Govt sat­is­fied with min­ing sec­tor

Chronicle (Zimbabwe) - - Business -

THE GOV­ERN­MENT is now sat­is­fied with the level of co-op­er­a­tion it is re­ceiv­ing from min­ing com­pa­nies in the craft­ing of a fis­cal regime for the sec­tor, fol­low­ing ini­tial re­sis­tance by some play­ers, a Cabi­net Min­ster has said.

The Gov­ern­ment, to­gether with its part­ners, is de­vel­op­ing a new fis­cal regime for the min­ing sec­tor which is de­signed to plug leak­ages and also to nur­ture an ef­fi­cient and pro­duc­tive tax sys­tem.

The new sys­tem was mooted fol­low­ing re­al­i­sa­tion, last year, that the ob­tain­ing tax struc­ture in the min­ing sec­tor cre­ated a host of dis­tor­tions and ad­min­is­tra­tive chal­lenges.

It also seeks to elim­i­nate du­pli­ca­tion in col­lec­tion of levies as cur­rently Lo­cal au­thor­i­ties, the Zim­babwe Rev­enue Author­ity, the En­vi­ron­men­tal Man­age­ment Agency, Min­istry of Mines and Min­ing De­vel­op­ment and the Min­er­als Mar­ket­ing Cor­po­ra­tion of Zim­babwe all have levies against the min­ing sec­tor.

An­a­lysts con­tended that the un­co­or­di­nated col­lec­tion neg­a­tively af­fects vi­a­bil­ity, trans­parency and ac­count­abil­ity of the sec­tor.

Fi­nance and Economic De­vel­op­ment Min­is­ter Pa­trick Chi­na­masa said the process to cre­ate the min­ing fis­cal regime was pro­gress­ing well.

“We have been work­ing with the Min­istry of Mines and the World Bank as con­sul­tants to come up with the min­ing fis­cal regime. At first I got re­ports that there was no co-op­er­a­tion com­ing from some of the play­ers to give us figures,” he said. Min­is­ter Chi­na­masa said the Nor­we­gian con­sul­tant which the Gov­ern­ment hired had in­ti­mated to him that min­ing houses were not forth­com­ing with the re­quired in­for­ma­tion.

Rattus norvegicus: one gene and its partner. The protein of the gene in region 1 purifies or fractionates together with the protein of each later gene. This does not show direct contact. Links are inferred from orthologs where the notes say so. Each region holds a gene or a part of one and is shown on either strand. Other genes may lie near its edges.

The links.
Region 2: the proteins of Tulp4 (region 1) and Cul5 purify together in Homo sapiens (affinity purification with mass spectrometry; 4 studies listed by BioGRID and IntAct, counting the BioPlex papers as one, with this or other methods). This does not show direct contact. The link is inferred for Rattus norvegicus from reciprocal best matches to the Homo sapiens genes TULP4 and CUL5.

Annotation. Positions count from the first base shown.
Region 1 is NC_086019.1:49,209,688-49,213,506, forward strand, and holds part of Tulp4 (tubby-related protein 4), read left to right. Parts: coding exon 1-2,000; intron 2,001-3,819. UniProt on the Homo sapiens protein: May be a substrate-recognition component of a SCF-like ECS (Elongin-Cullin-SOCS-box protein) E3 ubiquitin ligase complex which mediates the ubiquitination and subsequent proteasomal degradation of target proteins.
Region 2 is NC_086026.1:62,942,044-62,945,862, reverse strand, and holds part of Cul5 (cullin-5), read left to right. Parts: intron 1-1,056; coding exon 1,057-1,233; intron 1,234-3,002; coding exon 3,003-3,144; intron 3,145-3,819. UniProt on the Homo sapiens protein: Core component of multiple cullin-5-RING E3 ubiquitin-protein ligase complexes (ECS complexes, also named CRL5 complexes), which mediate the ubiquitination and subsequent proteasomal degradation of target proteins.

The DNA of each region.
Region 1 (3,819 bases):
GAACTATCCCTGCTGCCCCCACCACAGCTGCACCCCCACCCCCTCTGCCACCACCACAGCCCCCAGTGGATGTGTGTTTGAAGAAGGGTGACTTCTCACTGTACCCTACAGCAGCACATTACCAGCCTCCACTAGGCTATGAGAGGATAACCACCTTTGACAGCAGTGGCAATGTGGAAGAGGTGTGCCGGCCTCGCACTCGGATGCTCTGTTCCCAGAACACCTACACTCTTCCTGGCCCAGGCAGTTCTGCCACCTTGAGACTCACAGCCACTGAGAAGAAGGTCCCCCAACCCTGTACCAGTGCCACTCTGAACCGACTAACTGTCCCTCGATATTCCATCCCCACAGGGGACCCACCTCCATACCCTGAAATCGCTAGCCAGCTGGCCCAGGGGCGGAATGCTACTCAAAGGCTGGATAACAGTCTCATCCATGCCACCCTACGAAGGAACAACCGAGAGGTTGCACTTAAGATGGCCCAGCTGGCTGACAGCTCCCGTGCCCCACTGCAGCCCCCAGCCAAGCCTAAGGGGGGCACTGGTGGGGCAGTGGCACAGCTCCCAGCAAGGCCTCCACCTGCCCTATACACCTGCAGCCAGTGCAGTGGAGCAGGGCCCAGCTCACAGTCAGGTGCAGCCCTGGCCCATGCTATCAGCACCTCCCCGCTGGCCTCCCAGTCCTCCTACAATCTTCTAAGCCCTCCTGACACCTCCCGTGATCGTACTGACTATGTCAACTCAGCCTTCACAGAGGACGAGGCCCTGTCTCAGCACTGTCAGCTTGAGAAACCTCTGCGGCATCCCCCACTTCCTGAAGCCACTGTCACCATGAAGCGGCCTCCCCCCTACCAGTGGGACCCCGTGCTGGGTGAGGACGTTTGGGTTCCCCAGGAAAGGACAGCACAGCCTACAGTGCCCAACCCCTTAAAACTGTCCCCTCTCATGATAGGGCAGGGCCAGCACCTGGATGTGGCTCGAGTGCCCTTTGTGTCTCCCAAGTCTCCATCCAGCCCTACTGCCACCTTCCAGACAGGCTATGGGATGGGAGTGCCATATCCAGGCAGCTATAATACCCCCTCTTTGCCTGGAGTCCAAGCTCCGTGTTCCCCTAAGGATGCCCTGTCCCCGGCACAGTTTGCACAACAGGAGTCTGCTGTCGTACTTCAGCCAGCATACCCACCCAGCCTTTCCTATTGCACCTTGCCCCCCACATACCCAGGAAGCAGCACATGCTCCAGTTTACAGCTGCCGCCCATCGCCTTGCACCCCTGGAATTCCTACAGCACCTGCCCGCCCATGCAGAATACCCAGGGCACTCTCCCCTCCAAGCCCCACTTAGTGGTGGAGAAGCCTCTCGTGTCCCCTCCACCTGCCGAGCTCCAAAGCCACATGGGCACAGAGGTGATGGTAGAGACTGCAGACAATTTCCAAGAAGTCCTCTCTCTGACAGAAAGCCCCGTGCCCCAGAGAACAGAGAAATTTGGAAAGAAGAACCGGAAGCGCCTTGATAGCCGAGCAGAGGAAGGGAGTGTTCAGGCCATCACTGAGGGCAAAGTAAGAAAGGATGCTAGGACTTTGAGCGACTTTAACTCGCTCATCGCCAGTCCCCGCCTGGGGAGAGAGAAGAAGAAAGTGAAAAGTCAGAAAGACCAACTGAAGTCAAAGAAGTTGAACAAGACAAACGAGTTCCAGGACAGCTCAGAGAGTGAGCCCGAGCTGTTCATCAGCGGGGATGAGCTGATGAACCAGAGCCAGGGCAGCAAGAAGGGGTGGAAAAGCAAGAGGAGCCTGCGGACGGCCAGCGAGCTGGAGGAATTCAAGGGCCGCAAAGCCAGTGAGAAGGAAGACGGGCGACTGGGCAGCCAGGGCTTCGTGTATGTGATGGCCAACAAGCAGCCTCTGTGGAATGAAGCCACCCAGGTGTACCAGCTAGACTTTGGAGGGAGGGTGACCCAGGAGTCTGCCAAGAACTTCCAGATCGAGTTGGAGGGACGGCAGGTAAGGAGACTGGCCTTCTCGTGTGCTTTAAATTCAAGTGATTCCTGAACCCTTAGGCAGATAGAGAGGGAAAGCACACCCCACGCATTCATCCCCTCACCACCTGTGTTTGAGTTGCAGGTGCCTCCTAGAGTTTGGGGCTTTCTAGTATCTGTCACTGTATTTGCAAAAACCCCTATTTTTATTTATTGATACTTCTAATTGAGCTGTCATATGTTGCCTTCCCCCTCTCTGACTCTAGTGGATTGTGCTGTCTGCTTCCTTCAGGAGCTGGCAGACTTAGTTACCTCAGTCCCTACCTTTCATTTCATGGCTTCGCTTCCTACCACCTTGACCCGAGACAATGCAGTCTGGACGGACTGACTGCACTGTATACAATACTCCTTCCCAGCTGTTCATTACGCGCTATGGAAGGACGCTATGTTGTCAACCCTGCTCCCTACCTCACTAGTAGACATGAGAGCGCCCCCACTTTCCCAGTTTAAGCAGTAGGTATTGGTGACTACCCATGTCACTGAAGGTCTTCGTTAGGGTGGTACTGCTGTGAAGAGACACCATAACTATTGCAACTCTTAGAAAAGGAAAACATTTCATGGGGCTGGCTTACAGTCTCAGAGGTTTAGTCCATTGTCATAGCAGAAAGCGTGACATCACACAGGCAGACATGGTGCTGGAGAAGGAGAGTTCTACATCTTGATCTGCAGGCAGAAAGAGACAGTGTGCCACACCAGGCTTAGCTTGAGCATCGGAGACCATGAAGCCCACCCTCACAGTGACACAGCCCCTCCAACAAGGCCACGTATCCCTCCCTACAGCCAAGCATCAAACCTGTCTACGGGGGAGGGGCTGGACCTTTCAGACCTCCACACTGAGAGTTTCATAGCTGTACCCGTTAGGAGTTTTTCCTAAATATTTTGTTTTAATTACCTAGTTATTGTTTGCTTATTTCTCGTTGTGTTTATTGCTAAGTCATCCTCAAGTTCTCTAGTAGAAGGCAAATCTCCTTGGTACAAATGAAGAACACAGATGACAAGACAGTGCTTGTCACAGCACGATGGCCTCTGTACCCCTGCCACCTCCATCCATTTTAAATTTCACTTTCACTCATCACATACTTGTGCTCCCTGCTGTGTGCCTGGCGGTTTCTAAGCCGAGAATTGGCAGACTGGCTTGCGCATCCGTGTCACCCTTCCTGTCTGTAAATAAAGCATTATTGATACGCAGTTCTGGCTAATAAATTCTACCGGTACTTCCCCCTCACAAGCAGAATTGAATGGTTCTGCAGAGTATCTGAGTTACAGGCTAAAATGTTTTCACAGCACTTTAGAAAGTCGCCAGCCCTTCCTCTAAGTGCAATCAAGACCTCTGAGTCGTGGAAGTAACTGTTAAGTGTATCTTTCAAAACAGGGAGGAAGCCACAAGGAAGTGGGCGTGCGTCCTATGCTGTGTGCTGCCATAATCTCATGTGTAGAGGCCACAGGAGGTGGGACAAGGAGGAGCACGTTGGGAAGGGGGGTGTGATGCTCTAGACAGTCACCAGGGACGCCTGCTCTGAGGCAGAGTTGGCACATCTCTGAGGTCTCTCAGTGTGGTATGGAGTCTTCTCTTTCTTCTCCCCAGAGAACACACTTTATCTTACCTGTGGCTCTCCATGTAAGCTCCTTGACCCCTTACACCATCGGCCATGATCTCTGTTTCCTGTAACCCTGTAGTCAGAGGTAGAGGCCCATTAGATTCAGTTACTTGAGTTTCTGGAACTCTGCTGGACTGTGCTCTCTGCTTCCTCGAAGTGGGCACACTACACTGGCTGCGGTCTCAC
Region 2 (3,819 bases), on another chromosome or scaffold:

He said the Nor­we­gian had de­scribed the Zim­bab­wean min­ing sec­tor as the most opaque he had ever come across.

“I am happy that co-op­er­a­tion is now be­gin­ning to flow and I want to en­cour­age you on that path.”

Min­is­ter Chi­na­masa said the Gov­ern­ment ap­pre­ci­ated that com­pa­nies, in­clud­ing min­ing houses, were in busi­ness to make prof­its, but said Trea­sury also ex­pected its fair share from those pro­ceeds while high­light­ing that the new regime would cre­ate trans­parency.

“I want you to make profit. I do not be­grudge you mak­ing a profit but I also want my fair share of that profit and in or­der for that to hap­pen a fair share to the fis­cus, a fair share to you, let the fig­ure be on the ta­ble.

‘‘Let us dis­cuss, let us ar­gue who should have what per­cent­age. I think it is a bet­ter con­ver­sa­tion that we should have and if our re­la­tion­ship is built on mis­trust, sus­pi­cions, then it means some­times we do things that will not make you make money. So it’s very im­por­tant that we have that co-op­er­a­tion.”

In 2014, Nor­way spent $1,8 mil­lion on a sim­i­lar project in Zam­bia, which re­sulted in the Zam­bia Rev­enue Author­ity get­ting $20 mil­lion more than its reg­u­lar tax col­lec­tions through spe­cial au­dits. - New Ziana.

Min­is­ter Pa­trick Chi­na­masa

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